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Research Abstracts - 2006
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Spectral Anonymization of Data

Thomas A. Lasko, Staal A. Vinterbo & Peter Szolovits

The Problem

Progress in medical artificial intelligence, computational diagnosis, and clinical research depends on the availability of high-quality datasets. But although we have the ability to distribute large electronic datasets to any interested researcher, we also have ethical and legal responsibilities to protect the privacy of the patients who generated that data. Moreover, patients are beginning to refuse to participate in studies and disease registries for fear of their information being released to a third party and used against them, and this is in turn causing bias in the datasets [1, 2, 3]. We can use contractual agreements to reduce unwanted dissemination, but these agreements are apparently insufficiently persuasive for some patients, and they don't provide much protection in cases of theft, accidental disclosure or malicious release.

Anonymization is the process of modifying the data in such a way that the identity of the source patients cannot be inferred, even when an attacker has access to parts of the original database. The first step is to remove all identifying information such as name, social security number, etc. But even after these direct identifiers are removed, patient identity can still be inferred using pattern or linkage attacks on the remaining data. The challenge in anonymization is to perturb the data in a way that prevents these attacks but also maintains the data's research value. High-dimensional datasets are particularly challenging because the amount of perturbation needed to prevent these attacks seems to be exponential in the number of dimensions.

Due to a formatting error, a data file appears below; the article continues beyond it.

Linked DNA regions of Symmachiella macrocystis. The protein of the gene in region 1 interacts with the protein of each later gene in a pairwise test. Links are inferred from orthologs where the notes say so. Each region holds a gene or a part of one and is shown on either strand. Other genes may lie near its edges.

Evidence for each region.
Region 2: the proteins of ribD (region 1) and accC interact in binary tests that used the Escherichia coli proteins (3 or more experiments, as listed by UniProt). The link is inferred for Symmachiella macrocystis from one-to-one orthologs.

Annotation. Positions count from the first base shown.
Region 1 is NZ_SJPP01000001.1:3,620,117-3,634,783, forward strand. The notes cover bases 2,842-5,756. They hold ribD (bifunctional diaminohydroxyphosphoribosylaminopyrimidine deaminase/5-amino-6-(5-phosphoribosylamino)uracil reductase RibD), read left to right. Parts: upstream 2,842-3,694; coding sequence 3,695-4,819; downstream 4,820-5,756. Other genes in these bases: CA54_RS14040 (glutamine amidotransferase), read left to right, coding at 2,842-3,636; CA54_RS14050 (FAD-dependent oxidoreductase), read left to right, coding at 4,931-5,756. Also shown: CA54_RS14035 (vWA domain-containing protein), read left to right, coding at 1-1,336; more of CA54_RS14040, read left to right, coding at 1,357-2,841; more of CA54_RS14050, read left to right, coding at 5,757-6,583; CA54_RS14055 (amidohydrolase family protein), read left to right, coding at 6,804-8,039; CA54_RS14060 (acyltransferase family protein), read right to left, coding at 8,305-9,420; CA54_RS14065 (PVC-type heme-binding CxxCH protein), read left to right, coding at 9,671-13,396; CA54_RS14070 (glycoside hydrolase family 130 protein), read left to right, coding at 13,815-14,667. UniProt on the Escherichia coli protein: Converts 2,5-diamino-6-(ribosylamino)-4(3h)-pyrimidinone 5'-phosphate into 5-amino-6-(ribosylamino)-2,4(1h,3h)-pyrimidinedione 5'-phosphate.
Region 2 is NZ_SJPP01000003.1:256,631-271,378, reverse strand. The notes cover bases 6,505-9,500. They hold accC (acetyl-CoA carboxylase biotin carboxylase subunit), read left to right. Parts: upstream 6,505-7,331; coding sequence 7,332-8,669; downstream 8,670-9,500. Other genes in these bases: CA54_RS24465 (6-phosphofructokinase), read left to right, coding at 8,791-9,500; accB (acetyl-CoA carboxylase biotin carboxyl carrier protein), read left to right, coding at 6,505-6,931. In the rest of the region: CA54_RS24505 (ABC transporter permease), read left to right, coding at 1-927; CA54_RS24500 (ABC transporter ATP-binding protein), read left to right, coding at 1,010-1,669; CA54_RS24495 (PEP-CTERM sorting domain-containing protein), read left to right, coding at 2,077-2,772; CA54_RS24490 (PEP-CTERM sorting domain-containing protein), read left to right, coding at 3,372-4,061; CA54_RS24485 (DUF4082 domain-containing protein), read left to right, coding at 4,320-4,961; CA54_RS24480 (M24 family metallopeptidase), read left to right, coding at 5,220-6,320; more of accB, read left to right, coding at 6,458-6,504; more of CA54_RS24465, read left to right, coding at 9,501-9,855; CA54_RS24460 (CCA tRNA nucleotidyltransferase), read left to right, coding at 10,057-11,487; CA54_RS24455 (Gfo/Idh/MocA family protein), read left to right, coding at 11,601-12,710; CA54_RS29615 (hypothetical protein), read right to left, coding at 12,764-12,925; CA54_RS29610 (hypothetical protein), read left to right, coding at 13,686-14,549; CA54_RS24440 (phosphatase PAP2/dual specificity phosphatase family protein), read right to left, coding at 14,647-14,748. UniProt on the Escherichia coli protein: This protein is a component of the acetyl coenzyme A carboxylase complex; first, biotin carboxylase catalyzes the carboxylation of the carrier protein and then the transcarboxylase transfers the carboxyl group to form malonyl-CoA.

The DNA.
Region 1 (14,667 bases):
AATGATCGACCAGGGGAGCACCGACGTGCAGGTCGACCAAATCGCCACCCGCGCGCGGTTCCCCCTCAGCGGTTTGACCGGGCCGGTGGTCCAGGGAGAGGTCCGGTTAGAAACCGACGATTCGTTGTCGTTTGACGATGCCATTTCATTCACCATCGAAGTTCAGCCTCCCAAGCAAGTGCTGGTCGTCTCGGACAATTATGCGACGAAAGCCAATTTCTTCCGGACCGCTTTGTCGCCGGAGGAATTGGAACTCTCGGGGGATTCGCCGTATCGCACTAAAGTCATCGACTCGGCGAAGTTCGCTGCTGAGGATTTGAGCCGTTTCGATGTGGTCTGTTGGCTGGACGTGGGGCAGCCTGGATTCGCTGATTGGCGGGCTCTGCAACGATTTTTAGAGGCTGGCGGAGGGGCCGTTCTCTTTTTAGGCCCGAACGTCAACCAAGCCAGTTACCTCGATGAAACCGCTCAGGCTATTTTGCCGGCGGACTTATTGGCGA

We can perturb a dataset in many ways to achieve anonymity [4]. We can add univariate or multivariate noise. We can suppress individual cells, generalize coding schemes, or cluster the records into rough equivalence classes and represent each class with its centroid. We can infer a distribution on either the dataset as a whole or on individual clusters and draw synthetic records from these distributions. The aim of all these methods is to cause each record of the anonymized dataset to be mappable with roughly equal probability to at least k records of the original dataset, so an attacker is never able to infer a patient's identity with probability greater than 1/k.

Our Approach

Our approach to anonymization in high dimensions comes from the observation that we are not required to make the perturbations in the original basis of the data. Most real data contains some kind of internal structure, and we can transform our representation of the data to a basis that is better aligned with that structure. This reduces the number of dimensions we must handle in our anonymization, and therefore reduces the amount of perturbation necessary. We use spectral decomposition methods such as Singular Value Decomposition (SVD) to find a better basis for anonymization. Standard SVD produces a new basis that is a linear transformation of the original, but it is also possible to use nonlinear kernels [5] or a spectrum of principal curves [6] to more closely match nonlinear structure in the data.

Research Support

This research is supported in part by the National Library of Medicine (NIH National Library of Medicine Training Grant 2T15LM07092- 1).


[1] Jelke G. Bethlehem, Wouter J. Keller, and Jeroen Pannekoek. Disclosure control of microdata. Journal of the American Statistical Association, 85(409):38--45, Mar 1990.

[2] Julie R Ingelfinger and Jeffrey M Drazen. Registry research and medical privacy. New England Journal of Mededicine, 350(14):1452--1453, Apr 2004.

[3] C. A. Welch. Sacred secrets-the privacy of medical records. New England Journal of Mededicine, 345(5):371--372, Aug 2001.

[4] William E. Winkler. Masking and re-identification methods for public use microdata: Overview and research problems. Research Report Series, Statistics 2004-06,, Statistical Research Division, U.S. Bureau of the Census, Washington DC, October 2004.

[5] Christopher J. C. Burges. Geometric methods for feature extraction and dimensional reduction - a guided tour. In Oded Maimon and Lior Rokach, editors, The Data Mining and Knowledge Discovery Handbook, 59--92. Springer, 2005.

[6] Hastie, T. & Stuetzle, W. Principal Curves Journal of the American Statistical Association, 1989, 84, 502 -- 516.

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